Moving on to the Annals of Internal Medicine, there are two original articles of note. The first is a report of the results of a randomized trial to evaluate the effectiveness in preventing recurrent DVT by tailoring anticoagulation therapy to ultrasound findings of residual thrombosis. The open-label, randomized trial took place across 9 hospital centers in Italy from 1999 to 2006. 538 patients with a first episode of DVT were enrolled in the study after the completion of an initial 3-month period of anticoagulation. Patients were assigned to either “fixed duration” anticoagulation, defined as no further anticoagulation for secondary DVT or an extra 3 months for unprovoked DVT, or to “flexible duration” ultrasonography-guided therapy. The “flexible duration” group received no further anticoagulation if venous recanalization was observed on ultrasound, or continued anticoagulation for up to 9 months for secondary DVT and up to 21 months for unprovoked DVT. The primary measured outcome was the rate of confirmed recurrent venous thromboembolism during almost 3 years (33 months) of follow up. The authors report 46 episodes of recurrent DVT (17.2%) in the fixed duration group vs. 32 (11.9%) in the flexible duration group. There was no difference in death rates between the two groups, including death by pulmonary embolism. The major limitations of the study are that it was not a double-blind design and it lacked power to detect differences in bleeding between the two groups, a fact which somehow did not stop the authors from reporting similar bleeding rates across both groups.
The second Annals article brings us back to the theme of ‘mundane yet salient.’ The Chronic Kidney Disease Epidemiology Collaboration (CKD-EPI), in an attempt to develop a new equation to estimate glomerular filtration rate (GFR), examined separate data sets from research studies and clinical populations for equation development and validation. The purpose of the study was to develop an alternative equation to the MDRD (Modification of Diet in Renal Disease) equation that also takes into account serum creatinine, age, race, and sex. The authors developed a new CKD-EPI equation to estimate GFR based on a large database of information from 10 studies. The results show that the CKD-EPI equation performed better than the MDRD equation at higher GFRs and with less bias, i.e. smaller median differences between measured and estimated GFRs, improved precision, and greater accuracy. The study is limited by the data’s focus on what the authors describe as “relatively few participants” older than 70 years of age or racial minorities. Nonetheless, the CKD-EPI equation’s improved performance at estimating higher GFRs has important implications for both public health and clinical practice.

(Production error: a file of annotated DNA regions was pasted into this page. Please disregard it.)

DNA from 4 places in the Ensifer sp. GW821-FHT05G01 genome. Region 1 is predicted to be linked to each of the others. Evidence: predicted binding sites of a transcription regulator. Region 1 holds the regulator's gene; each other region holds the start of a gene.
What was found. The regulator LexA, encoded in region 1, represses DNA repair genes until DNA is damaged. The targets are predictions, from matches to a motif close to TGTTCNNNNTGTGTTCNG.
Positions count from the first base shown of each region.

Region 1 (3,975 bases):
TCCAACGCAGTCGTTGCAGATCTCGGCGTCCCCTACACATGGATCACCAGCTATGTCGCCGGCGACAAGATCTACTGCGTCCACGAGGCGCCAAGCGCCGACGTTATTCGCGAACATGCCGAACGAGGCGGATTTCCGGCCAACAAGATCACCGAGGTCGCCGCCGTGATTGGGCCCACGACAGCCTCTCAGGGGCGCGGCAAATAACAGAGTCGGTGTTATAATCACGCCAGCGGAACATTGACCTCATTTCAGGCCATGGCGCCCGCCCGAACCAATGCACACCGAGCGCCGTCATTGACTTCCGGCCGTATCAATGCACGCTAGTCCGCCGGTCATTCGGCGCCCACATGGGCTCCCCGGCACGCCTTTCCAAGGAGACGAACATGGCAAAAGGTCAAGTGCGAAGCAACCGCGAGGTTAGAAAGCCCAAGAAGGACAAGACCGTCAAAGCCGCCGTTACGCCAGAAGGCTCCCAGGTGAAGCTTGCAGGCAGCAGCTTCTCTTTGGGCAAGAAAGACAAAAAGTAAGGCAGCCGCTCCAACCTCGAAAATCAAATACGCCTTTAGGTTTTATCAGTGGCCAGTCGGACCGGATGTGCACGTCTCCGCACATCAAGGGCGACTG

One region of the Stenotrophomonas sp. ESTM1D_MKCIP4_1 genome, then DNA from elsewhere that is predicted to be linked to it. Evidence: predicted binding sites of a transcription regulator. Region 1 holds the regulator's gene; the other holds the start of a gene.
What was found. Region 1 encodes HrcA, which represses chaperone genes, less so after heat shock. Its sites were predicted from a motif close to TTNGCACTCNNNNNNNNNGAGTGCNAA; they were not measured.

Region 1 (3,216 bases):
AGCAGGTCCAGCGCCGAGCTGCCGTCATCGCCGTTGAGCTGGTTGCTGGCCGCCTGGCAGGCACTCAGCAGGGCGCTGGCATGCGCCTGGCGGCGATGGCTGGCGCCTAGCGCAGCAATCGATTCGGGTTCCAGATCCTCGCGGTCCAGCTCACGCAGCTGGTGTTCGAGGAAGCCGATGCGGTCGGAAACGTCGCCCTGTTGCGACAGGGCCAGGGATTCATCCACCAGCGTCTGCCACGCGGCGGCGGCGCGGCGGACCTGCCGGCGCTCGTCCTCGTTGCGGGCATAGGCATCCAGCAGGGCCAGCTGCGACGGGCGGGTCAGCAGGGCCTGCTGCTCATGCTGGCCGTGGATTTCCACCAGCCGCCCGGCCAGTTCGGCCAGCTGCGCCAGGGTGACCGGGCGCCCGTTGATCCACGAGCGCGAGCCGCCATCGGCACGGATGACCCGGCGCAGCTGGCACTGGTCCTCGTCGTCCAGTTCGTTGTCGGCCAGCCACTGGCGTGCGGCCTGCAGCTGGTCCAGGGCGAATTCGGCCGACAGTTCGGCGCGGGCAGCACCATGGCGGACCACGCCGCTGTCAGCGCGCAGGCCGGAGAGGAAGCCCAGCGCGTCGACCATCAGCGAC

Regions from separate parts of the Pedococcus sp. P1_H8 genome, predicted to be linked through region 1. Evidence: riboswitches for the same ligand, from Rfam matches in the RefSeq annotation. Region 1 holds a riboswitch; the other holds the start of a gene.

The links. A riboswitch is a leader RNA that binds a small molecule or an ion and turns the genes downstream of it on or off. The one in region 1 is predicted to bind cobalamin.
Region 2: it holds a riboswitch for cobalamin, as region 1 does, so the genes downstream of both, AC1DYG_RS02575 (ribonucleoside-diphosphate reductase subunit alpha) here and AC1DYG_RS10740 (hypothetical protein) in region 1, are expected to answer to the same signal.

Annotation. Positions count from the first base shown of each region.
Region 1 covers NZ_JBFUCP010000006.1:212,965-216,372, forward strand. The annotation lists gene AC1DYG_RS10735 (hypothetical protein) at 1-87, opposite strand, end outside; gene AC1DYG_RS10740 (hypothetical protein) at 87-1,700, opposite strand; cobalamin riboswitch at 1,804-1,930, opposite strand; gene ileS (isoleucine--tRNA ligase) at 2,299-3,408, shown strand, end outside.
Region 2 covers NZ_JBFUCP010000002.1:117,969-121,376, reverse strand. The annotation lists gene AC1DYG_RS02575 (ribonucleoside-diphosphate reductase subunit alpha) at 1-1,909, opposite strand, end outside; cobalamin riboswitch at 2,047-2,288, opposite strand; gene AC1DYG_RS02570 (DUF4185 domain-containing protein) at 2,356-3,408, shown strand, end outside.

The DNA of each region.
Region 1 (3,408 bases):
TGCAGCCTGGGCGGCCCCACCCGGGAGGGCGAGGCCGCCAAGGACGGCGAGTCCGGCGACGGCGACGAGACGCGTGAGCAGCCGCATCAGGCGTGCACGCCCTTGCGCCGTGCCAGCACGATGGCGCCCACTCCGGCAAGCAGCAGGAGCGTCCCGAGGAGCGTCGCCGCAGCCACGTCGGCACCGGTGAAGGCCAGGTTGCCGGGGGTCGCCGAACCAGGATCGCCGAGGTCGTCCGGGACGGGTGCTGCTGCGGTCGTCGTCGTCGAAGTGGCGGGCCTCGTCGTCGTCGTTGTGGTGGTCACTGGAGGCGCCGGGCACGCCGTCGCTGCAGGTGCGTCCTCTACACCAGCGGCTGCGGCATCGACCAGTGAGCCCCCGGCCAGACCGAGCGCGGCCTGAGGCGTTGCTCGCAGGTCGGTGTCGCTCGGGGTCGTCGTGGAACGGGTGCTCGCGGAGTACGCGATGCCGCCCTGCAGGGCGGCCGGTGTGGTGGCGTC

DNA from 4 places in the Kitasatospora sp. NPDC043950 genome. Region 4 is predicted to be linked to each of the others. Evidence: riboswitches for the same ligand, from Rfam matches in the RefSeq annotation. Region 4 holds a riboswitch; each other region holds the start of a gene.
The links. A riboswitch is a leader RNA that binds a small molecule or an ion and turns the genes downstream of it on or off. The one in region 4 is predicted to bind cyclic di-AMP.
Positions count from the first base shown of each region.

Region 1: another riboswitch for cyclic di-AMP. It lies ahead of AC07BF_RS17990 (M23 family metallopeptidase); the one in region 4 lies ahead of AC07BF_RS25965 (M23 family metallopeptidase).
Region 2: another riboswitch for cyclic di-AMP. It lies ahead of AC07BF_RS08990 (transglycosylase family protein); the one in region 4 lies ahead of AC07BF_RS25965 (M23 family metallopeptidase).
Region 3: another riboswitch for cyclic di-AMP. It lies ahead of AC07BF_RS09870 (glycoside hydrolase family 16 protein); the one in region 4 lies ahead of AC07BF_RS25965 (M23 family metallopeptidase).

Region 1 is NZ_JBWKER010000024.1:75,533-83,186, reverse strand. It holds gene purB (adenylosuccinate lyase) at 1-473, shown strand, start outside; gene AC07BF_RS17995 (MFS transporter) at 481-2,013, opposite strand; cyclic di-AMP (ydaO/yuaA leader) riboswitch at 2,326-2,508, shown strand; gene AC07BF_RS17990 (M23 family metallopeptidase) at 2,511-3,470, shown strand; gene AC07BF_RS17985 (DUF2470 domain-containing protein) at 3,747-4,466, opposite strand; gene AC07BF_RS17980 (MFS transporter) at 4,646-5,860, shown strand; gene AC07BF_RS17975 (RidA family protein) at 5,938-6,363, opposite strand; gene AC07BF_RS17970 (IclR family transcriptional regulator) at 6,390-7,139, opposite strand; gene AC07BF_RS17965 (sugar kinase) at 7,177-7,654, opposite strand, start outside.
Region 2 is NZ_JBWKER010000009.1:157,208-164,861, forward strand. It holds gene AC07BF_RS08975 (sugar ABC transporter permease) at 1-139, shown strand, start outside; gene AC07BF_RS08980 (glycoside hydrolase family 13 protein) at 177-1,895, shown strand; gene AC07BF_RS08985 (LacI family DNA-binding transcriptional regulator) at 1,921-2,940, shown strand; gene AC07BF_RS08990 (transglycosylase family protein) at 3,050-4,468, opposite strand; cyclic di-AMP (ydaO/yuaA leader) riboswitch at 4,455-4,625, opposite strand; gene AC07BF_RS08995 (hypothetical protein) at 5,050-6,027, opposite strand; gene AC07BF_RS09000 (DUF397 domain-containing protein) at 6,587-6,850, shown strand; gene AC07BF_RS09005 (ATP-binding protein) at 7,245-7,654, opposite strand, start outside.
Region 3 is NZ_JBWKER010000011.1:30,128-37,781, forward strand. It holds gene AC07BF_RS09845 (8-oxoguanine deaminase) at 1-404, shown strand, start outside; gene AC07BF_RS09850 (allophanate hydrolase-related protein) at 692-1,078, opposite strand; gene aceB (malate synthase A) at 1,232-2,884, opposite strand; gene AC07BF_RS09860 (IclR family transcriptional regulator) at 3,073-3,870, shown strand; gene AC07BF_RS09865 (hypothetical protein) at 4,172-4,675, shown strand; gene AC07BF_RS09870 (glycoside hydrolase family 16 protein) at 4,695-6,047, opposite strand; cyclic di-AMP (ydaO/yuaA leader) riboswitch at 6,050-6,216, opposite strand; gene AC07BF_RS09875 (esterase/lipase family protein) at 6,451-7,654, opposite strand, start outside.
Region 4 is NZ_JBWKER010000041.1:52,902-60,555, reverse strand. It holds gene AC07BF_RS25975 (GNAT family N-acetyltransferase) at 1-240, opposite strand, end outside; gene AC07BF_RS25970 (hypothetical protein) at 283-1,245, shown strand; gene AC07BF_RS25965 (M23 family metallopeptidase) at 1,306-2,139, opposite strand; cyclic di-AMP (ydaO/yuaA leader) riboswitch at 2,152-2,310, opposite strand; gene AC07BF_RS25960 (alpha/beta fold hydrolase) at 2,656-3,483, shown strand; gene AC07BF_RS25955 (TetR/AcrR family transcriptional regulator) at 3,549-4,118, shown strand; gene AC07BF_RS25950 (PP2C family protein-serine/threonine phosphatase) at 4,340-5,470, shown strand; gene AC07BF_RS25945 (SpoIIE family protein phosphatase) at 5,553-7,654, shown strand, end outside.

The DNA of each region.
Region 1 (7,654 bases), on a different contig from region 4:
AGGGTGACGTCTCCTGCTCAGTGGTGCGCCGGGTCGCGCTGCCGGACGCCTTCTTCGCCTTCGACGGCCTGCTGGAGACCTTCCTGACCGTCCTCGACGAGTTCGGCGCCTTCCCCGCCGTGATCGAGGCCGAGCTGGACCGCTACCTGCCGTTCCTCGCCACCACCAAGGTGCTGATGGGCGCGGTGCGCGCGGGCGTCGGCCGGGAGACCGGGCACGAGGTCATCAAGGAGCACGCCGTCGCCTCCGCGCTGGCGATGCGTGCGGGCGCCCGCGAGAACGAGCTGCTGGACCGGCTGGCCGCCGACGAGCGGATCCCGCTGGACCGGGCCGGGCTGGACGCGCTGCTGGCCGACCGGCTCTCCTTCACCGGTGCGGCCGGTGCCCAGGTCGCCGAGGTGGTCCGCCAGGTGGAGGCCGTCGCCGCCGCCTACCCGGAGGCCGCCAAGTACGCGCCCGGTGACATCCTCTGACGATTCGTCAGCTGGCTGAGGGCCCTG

Dr. Kang is a third year internal medicine resident at New York University medical center.
Peer reviewed by Cara Litvin MD, Executive Editor, Clinical Correlations
McNeil Donald. Other Illness May Precede Worst Cases of Swine Flu. New York Times [Internet edition]. 2009 May 8. Section Health. Available from http://www.nytimes.com/2009/05/09/health/09flu.html?_r=1&hpw
Novel Swine-Origin Influenza A (H1N1) Virus Investigation Team. Emergence of a Novel Swine-Origin Influenza A (H1N1) Virus in Humans. NEJM.org [Internet]. 2009 May 7 [cited 2009 May 10]; 10.1056/NEJMoa0903810. Available from http://content.nejm.org/cgi/content/abstract/NEJMoa0903810v1.